Have you ever wanted to travel, go to places and see things that you thought you would never be able to see, and meet interesting people? And get paid for doing it! If the answer is yes, then let me tell you about what life is like as a professional tour bus driver.
Before we get to the good stuff, let me tell you how you can get started. There are some hoops you must jump through before your adventure begins.
You must be 21 years of age, (I don’t think this will be a problem for most of our readers), and have a Commercial Drivers Licenses, (CDL), in the state in which you reside. Here’s where the hoops start.
The first hoop you must jump through is to pass a CDL physical exam and drug screen. The exam is usually good for two years. However you will be subjected to random drug screening test with your employer.
The driver’s license must have certain endorsements, for a tour bus driver you must have what is called a “P” endorsement, which is for passengers, and pass the air brake qualifications portion on your CDL written test. This test is in several sections, and takes 30-45 minutes. After passing the test you must then pass a driving test in the type vehicle you will be driving. This test is comprised of various skills, and is followed by a 15-20 mile driving test.
The next step is probably the hardest. You must gain experience driving a bus. There are several routes you can take. One, school districts are usually looking for school bus drivers, and second, many metropolitan transit companies are looking for drivers. Unless you have prior experience driving the big rigs (18 wheelers), or you can find a small tour bus company that will hire and train you at the same time, the first two options may be your best opportunity.
I chose the second, driving for a metropolitan bus company, and I did have some big rig experience, prior to CDL’s, when I was much younger.
Now the adventure begins. The picture you see is similar to the type tour-bus that I drove for approximately five years, part-time/full-time.
How’s the pay you ask? You are not going to get rich driving a tour-bus, however there are some pretty cool perks. The pay ranges all over the books. Some motor coach carriers pay by the mile, some pay by the hour, some pay by the trip, and others have combinations of all the above. Most all pay a per-diem for meals, and pay for you’re sleeping accommodations when on overnight, or multi-night stays. The company I worked for paid mileage rate or an hourly rate, whichever was the greater. And there was an 8 hour minimum pay if you were called to work, regardless of how few hours you drove or miles you drove.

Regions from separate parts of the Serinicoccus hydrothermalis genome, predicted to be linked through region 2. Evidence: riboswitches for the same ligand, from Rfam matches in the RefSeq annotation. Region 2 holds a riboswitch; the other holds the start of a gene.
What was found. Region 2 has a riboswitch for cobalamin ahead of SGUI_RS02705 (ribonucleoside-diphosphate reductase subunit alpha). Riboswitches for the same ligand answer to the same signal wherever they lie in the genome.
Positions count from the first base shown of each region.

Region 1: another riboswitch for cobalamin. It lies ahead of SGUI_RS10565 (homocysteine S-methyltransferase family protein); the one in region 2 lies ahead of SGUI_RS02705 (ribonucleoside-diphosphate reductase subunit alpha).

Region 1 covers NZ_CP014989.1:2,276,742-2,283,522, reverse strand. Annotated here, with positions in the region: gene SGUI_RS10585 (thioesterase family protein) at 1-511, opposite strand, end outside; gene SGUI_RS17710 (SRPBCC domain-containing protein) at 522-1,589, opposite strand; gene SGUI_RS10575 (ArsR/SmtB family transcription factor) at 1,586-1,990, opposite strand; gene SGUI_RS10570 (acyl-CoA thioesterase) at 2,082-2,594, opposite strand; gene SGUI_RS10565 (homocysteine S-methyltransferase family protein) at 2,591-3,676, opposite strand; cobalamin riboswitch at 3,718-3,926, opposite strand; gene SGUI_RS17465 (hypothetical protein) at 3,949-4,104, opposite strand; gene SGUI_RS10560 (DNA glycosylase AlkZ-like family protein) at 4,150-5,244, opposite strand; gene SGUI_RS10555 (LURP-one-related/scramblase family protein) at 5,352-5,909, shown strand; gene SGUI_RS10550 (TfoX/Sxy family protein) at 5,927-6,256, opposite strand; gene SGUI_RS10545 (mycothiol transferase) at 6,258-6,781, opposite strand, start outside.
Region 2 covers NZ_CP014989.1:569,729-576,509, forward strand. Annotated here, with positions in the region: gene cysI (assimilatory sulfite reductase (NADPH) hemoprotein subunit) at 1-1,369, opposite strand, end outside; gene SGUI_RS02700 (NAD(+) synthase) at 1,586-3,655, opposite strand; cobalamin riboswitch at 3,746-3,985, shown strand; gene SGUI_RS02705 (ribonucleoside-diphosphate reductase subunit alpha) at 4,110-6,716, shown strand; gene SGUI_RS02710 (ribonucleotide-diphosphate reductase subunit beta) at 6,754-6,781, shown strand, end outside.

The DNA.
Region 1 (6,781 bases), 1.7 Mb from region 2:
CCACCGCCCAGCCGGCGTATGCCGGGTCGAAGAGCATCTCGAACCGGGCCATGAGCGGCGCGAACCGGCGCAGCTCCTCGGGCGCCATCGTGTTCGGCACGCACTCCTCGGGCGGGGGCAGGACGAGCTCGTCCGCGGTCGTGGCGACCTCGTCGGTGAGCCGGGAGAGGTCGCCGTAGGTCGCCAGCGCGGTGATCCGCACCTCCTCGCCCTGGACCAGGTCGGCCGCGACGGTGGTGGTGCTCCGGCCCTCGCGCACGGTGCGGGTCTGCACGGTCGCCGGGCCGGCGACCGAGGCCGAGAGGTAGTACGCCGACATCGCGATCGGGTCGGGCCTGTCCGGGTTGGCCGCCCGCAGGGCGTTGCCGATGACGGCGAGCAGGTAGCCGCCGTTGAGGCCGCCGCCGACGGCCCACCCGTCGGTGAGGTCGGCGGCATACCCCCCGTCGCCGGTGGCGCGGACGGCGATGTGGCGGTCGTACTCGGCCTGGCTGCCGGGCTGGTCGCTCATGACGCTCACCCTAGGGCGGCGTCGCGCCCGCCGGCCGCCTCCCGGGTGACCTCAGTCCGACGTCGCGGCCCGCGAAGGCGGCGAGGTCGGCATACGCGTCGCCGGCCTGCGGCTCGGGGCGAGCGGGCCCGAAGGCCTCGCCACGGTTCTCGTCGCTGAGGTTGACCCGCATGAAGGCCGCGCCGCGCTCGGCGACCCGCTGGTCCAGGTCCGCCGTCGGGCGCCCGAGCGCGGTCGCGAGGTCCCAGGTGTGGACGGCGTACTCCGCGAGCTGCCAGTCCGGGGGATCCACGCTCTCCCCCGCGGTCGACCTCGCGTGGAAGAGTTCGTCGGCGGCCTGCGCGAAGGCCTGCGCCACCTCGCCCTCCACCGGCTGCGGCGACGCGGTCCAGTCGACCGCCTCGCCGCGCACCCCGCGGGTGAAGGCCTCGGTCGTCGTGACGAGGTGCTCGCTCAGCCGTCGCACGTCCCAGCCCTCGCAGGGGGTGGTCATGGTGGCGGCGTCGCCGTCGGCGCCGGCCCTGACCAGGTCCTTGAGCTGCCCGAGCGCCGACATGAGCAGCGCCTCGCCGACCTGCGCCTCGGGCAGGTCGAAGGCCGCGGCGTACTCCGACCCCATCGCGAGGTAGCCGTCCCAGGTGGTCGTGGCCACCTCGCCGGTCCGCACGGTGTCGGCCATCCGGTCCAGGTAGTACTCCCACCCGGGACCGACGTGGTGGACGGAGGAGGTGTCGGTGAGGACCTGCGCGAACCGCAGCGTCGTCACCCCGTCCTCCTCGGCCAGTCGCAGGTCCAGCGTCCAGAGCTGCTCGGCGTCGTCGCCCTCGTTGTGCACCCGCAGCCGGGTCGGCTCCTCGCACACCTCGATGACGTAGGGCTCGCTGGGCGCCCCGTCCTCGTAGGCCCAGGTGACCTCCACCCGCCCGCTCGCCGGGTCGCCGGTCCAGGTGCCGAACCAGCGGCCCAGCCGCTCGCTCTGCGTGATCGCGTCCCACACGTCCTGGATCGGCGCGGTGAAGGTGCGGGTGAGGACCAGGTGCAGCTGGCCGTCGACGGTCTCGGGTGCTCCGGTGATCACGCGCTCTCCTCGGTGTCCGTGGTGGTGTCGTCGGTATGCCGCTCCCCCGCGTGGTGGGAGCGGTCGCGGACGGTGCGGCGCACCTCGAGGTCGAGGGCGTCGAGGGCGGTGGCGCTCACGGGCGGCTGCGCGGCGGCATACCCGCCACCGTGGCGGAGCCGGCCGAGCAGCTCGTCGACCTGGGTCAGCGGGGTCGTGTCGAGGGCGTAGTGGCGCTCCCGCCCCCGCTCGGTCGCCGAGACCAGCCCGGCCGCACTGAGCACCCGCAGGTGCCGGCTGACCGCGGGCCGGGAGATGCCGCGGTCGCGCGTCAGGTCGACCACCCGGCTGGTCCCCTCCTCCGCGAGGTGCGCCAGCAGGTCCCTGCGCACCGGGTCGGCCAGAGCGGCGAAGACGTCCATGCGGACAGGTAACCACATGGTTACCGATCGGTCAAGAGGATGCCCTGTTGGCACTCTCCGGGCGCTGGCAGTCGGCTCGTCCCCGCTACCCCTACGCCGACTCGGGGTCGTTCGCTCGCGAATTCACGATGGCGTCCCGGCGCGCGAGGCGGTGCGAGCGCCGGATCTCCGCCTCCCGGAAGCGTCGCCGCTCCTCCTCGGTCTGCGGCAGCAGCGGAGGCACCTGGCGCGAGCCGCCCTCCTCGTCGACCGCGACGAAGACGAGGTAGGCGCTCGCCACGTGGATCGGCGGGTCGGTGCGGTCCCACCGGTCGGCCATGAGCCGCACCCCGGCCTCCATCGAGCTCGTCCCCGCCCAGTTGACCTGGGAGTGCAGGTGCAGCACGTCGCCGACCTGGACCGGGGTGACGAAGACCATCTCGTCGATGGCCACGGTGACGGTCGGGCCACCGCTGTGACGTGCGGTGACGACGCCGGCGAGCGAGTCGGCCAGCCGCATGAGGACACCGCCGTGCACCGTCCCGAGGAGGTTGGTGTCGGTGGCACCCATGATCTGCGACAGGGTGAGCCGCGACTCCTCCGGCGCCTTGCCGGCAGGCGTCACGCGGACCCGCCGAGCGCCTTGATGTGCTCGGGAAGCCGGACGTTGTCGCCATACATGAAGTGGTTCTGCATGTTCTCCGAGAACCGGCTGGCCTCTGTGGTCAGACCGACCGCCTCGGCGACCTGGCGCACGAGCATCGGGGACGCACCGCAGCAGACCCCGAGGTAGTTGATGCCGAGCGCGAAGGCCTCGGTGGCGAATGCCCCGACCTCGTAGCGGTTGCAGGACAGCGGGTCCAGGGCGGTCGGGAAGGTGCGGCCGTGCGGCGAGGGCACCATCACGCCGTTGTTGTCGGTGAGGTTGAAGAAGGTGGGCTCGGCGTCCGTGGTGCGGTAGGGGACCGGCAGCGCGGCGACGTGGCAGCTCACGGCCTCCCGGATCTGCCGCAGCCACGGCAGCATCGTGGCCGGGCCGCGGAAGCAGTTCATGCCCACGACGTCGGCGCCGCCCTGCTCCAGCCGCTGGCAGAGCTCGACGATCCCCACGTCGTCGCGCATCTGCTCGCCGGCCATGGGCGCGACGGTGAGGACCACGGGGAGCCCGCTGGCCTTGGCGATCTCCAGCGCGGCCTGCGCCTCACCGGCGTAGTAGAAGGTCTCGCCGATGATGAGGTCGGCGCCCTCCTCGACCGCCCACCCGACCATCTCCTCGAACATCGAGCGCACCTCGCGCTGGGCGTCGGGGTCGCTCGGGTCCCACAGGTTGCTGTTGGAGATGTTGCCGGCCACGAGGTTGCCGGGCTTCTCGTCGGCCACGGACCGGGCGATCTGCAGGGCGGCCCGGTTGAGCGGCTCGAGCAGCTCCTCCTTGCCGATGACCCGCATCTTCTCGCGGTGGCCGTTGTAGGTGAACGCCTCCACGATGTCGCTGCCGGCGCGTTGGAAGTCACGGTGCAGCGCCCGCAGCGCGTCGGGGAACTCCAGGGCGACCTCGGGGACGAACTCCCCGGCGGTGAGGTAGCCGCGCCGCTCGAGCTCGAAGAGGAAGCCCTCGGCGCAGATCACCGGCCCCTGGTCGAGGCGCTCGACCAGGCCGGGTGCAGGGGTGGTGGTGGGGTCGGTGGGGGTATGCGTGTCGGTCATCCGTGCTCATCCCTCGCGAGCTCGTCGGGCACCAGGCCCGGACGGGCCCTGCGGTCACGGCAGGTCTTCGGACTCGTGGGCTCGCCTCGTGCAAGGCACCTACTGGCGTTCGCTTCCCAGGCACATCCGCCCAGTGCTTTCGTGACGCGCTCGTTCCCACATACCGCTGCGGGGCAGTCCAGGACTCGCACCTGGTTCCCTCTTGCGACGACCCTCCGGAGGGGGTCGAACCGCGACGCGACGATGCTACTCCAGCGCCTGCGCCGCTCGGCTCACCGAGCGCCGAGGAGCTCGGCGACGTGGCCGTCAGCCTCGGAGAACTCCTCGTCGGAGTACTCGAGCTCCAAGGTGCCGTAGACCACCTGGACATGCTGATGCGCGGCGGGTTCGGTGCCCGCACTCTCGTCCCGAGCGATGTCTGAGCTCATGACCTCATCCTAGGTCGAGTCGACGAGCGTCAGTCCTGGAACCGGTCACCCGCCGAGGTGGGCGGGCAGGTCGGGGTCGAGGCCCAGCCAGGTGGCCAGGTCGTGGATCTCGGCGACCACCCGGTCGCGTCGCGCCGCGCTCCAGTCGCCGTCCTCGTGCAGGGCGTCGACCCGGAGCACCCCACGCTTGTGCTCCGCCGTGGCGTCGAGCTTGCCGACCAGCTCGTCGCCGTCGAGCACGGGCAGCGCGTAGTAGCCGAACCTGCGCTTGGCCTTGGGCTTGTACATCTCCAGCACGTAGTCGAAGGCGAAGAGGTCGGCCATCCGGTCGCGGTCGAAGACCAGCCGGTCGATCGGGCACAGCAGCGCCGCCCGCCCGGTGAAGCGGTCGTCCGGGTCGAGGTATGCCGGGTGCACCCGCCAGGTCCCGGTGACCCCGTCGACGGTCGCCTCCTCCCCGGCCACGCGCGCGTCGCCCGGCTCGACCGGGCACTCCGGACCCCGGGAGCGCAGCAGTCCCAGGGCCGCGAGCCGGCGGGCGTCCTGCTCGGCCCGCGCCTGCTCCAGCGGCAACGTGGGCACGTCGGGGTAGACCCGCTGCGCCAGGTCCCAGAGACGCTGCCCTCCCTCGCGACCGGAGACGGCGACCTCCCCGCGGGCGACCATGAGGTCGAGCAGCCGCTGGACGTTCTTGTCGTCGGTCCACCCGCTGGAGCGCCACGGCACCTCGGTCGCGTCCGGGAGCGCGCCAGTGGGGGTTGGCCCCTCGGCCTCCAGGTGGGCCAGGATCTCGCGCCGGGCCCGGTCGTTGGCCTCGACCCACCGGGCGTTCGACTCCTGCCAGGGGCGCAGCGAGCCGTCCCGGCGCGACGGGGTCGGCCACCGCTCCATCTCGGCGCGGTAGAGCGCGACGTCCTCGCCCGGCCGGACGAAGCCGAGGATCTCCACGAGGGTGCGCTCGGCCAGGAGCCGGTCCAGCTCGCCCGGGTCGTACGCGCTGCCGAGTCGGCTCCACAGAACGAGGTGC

The cool perks were that I got to go to places I had never been, and see and do things I had always wanted to do, like:
- Seeing shows in Branson, MO.
- Going to major league baseball games in Atlanta, GA, and St. Louis, MO
- Touring major civil war battlefields at Gettysburg, PA and Shiloh, in Tennessee
- Touring Washington, DC and seeing all the history that our Nation’s Capital affords. Even if we don’t always agree with what goes on concerning our government, the visit to the Smithsonian is worth the visit.
- Touring homes such as Washington’s- Mount Vernon, and Jefferson’s- Montpelier
- Going to places like Disney World in Orlando, FL, and Mammoth Cave in Kentucky.
There were so many experiences and places; there is not enough time or space to list them all. The really cool perk was: I got paid to do it, and in most instances, the driver is comped, in other words, I never had to pay to see and do all these things.
However, there are a few drawbacks. You probably have guessed a few by now.
- The first is being away from home and your spouse, for those of us married.
- You drive some really weird hours, a lot of very early mornings, and late nights.
- The one thing that surprised me the most was the amount of night driving you had to do. You will often be called to work on short notice.
There are others, but like every job, if it were perfect, everyone would be doing it. Driving a tour-bus may not be for everyone, but I can honestly say I enjoyed my time behind the wheel, and it did help supplement our income. I still have an active CDL, and current CDL physical.